Burne-Jones,  Paintings

The Tale of Pygmalion

pygmalion and galatea I The Heart Desires
Pygmalion and Galatea I: The Heart Desires
pygmalion and galatea II The Hand Refrains
Pygmalion and Galatea II: The Hand Refrains
pygmalionand galatea III The Godhead Fires
Pygmalion and Galatea III: The Godhead Fires
pygmalion and galatea IV The Soul Attains
Pygmalion and Galatea IV: The Soul Attains

The tale of Pygmalion dates back to Ovid’s Metamorphoses. The paintings featured here are the second series painted by Sir Edward Coley Burne-Jones.

Pygmalion is a sculptor who is disgusted by the behavior of local women, who are frivolous, shallow, and immoral. His decision to live a life of celibacy instead of choosing one of these women shows his level of disgust. Pygmalion was fed up. What he desired in a partner could not be found in a local woman and he would not settle for less. He can not give up his dream.

Burne-Jones introduces us to Pygmalion in the first painting, Pygmalion and Galatea I: The Heart Desires. He stands in contemplation. His back turned to the living women in the doorway. He’s not looking at the women depicted in statue either (the statues are the three graces, by the way). But look at the floor. We can see, reflected, an array of body parts…posterior, thighs, etc. Pygmalion does not look at these. He ignores the living women, the statues of women, the reflection of femininity. Instead, we can assume that he is thinking of the perfect woman that exists only in Pygmalion’s head, the woman that he shall soon sculpt.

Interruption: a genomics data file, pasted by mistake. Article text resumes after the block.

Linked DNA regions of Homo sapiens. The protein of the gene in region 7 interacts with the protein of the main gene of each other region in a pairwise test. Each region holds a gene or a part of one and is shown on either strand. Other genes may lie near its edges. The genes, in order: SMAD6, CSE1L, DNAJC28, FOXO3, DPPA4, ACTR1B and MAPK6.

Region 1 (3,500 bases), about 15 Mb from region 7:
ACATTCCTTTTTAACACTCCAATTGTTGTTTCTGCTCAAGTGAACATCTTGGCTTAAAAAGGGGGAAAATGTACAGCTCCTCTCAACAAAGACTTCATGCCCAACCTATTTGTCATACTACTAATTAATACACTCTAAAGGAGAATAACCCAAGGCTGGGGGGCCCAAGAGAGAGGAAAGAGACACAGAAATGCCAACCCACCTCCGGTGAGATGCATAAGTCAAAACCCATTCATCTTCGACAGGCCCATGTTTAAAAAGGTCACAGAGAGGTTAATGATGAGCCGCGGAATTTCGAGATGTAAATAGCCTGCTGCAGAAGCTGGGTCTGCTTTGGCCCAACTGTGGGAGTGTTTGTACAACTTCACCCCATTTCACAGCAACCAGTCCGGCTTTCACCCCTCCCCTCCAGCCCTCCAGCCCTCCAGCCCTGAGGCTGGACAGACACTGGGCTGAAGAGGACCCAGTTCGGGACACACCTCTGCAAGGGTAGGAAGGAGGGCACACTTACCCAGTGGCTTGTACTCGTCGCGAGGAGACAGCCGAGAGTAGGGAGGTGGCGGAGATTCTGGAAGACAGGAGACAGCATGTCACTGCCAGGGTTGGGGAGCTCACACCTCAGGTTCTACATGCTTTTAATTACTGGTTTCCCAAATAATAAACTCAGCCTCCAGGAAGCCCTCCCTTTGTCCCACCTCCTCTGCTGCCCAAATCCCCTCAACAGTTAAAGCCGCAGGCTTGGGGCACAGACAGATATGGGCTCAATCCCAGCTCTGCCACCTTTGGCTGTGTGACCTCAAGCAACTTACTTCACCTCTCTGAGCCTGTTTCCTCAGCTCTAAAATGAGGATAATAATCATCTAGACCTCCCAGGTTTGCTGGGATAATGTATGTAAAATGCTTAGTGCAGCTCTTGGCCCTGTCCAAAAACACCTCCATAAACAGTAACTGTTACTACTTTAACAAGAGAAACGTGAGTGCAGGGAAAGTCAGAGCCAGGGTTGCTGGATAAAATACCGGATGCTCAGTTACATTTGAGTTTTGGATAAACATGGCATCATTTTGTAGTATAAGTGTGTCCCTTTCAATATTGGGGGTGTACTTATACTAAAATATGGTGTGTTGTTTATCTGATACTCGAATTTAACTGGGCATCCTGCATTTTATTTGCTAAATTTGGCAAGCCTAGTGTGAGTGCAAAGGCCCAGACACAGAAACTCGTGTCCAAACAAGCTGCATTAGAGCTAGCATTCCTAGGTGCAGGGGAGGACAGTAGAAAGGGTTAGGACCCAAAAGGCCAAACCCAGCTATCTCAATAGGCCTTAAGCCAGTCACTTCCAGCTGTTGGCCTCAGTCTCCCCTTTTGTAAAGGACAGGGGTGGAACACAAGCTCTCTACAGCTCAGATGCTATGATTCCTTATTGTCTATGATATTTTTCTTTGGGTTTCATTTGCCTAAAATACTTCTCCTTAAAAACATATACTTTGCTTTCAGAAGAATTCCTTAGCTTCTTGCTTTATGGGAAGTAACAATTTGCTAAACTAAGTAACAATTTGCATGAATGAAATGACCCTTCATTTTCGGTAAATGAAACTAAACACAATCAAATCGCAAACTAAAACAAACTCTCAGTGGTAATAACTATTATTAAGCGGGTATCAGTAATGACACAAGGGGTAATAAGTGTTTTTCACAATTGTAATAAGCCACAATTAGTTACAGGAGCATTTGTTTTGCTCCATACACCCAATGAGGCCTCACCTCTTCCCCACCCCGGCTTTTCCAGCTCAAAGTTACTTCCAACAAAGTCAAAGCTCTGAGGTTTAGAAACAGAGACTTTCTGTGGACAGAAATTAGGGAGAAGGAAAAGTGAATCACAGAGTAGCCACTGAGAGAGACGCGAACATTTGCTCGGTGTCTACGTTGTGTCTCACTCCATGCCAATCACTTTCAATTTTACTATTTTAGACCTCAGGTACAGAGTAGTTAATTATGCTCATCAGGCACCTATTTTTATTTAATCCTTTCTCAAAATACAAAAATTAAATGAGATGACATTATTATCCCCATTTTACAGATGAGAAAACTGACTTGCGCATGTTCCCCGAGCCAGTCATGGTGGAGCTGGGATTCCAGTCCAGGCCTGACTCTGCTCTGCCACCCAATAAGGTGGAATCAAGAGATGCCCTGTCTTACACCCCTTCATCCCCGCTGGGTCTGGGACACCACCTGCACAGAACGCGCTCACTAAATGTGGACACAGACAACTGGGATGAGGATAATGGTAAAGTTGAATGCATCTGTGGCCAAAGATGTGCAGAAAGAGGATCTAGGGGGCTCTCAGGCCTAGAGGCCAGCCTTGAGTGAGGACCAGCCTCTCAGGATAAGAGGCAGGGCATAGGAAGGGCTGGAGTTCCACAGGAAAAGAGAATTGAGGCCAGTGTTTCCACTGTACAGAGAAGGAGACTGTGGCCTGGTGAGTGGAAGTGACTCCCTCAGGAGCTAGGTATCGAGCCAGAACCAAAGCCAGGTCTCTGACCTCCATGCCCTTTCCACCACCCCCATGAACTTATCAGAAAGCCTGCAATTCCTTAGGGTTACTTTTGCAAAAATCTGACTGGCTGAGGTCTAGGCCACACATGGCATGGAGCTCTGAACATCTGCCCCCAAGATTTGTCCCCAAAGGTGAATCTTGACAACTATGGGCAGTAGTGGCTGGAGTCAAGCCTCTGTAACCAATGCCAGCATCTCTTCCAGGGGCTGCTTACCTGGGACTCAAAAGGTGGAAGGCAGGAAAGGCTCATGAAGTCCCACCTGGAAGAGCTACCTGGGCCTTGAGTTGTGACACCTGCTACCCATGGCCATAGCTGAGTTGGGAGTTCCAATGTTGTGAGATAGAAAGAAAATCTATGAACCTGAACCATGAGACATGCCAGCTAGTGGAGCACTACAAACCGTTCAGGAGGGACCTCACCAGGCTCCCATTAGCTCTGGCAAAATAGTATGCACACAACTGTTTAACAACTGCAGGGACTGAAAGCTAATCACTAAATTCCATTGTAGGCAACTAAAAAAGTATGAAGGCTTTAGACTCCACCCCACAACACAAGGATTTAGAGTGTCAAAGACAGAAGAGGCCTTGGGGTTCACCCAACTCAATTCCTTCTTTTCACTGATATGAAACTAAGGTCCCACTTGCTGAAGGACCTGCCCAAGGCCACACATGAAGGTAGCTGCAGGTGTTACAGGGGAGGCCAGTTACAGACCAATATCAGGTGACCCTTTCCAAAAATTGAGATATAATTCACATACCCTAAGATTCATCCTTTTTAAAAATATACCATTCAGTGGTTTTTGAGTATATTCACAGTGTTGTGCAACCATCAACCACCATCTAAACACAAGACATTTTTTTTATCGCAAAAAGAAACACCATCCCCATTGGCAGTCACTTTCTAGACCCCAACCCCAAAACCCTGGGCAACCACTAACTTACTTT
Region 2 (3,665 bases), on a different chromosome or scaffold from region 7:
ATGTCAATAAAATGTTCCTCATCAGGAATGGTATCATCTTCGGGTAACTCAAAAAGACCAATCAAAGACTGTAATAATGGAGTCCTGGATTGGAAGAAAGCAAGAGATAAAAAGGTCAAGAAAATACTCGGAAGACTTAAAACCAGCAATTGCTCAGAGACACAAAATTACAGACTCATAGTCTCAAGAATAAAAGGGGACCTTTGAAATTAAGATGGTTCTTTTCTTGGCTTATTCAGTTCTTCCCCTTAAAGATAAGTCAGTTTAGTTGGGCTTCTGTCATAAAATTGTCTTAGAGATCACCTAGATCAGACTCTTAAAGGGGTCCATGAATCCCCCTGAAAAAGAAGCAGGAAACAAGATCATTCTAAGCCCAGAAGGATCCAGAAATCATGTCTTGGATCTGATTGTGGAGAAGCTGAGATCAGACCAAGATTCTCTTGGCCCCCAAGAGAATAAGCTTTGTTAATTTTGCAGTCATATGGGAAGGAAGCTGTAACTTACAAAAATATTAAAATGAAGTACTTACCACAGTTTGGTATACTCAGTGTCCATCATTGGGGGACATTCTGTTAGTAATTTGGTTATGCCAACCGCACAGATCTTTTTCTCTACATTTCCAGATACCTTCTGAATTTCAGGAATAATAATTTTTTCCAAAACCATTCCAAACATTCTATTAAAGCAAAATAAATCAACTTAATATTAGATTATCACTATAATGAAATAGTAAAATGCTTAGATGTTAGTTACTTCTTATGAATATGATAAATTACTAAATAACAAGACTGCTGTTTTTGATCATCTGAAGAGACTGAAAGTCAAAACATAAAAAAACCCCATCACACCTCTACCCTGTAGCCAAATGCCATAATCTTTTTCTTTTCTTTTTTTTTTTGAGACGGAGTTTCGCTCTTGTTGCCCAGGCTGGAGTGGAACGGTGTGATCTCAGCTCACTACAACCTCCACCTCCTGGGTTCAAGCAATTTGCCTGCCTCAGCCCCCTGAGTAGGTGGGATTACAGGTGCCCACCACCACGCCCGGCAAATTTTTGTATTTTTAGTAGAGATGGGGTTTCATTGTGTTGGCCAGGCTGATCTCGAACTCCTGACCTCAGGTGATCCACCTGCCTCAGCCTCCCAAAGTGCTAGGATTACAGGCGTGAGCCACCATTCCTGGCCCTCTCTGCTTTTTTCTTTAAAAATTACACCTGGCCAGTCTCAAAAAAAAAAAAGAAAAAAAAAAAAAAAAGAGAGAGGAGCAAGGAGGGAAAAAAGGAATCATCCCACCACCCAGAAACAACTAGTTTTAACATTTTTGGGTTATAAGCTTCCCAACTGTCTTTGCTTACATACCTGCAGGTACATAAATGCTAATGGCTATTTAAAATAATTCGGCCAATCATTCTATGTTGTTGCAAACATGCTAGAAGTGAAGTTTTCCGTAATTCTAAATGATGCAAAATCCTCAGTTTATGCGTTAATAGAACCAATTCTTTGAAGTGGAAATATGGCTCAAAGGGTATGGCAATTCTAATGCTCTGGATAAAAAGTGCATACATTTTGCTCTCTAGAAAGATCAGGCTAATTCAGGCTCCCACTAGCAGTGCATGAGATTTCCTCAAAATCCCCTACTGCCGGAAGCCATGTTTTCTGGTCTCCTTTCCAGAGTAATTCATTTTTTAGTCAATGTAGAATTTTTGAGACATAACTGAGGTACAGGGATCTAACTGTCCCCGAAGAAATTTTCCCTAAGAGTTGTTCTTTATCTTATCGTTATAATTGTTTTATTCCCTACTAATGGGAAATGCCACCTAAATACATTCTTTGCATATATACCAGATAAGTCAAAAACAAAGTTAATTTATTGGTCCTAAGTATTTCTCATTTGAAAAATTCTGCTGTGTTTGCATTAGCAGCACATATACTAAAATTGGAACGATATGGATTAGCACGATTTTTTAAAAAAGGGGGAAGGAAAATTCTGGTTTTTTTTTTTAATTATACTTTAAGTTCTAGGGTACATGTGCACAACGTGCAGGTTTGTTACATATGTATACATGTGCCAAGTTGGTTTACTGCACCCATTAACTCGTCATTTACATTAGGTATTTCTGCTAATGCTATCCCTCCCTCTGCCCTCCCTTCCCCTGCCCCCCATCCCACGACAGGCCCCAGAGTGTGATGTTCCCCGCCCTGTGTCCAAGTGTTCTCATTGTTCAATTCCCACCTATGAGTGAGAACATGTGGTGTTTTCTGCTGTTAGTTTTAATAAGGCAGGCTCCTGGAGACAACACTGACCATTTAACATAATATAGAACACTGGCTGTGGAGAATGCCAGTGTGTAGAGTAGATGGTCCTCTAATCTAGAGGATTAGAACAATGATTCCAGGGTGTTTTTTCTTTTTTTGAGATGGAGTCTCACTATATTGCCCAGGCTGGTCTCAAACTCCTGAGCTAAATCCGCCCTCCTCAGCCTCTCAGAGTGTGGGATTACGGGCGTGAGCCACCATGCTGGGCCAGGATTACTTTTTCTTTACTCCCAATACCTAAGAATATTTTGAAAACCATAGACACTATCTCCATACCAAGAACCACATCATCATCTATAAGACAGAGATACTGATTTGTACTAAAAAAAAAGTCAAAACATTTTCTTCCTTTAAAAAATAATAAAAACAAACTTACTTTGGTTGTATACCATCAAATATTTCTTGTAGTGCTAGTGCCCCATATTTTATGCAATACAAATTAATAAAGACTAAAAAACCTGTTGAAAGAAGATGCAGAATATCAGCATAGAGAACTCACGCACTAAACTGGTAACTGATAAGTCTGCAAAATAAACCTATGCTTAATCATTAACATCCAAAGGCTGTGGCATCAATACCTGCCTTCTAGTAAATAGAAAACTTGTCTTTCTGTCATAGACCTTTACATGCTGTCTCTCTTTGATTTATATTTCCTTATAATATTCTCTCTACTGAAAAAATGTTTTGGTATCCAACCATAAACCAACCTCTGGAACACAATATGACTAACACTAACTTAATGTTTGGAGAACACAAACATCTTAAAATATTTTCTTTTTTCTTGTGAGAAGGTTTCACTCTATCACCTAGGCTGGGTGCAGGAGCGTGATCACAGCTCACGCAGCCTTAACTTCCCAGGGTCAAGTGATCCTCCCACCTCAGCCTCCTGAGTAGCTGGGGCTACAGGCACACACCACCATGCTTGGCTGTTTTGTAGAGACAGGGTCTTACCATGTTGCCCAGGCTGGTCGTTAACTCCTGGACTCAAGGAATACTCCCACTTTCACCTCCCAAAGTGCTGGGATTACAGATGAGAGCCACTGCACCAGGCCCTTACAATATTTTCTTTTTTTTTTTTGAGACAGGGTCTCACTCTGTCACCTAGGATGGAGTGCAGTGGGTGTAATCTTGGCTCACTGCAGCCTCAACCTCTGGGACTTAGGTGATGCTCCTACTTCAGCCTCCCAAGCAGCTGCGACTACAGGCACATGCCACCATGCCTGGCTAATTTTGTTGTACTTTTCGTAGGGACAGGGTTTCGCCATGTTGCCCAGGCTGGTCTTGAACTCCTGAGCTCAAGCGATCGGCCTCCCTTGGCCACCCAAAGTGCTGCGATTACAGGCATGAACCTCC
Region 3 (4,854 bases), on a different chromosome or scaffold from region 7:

In the second picture of the series (Pygmalion and Galatea II: The Hand Refrains), we see Pygmalion has been busy at work. In the doorway, we can still see local women in the distance, the real, flesh and blood women that Pygmalion has disdained. He has created the woman of his dreams, his perfect woman. He admires her now, all the hard work is done. We can see his tools at the base of the statue. He has created her and he loves what he has created.

According to Metamorphoses, Pygmalion prays to the goddess Aphrodite, hoping she will bless him with a wife that will be just as wonderful and perfect as his statue. This was a bold step for the sculptor, as he had essentially shunned Aphrodite in the past. So we see in the third painting of the series (Pygmalion and Galatea III: The Godhead Fires) that Aphrodite has visited Pygmalion’s statue. Their arms entwined, we now see the presence of doves and flowers that were never present in the studio before. The goddess has brought life into the studio, and to Galatea (Pygmalion’s creation).

In the final picture (Pygmalion and Galatea IV: The Soul Attains) Pygmalion discovers that his statue has come to life. His prayers to Aphrodite have been heard and granted. He kneels at her feet, apparently grateful that his ultimate dream has come true.

Famously, the Pygmalion story was the inspiration of George Bernard Shaw’s play Pygmalion which in turn was the basis for the musical My Fair Lady.

And who was the model for Pygmalion’s statue, the “dream woman”? Maria Zambaco, with whom Burne-Jones had quite a famous affair. Interestingly, Zambaco herself was a sculptor. You can see a study that Burne-Jones sketched of Maria at the Birmingham Museums & Art Gallery website. This entire series of Pygmalion paintings was commissioned by Euphrosyne Cassavetti, Maria Zambaco’s mother.

Notice that with the titles of the paintings, Burne-Jones has created a poem:

 The heart desires
 The hand refrains
 The godhead fires
 The soul attains.

Victorian Web Article: Burne-Jones’s Departure from Ovid in the Pygmalion Series

Overview of George Bernard Shaw’s Pygmalion at Literary Encyclopedia

Or read it at Project Gutenburg

Ovid’s Metamorphoses
Check out this George Bernard Shaw DVD collector’s set

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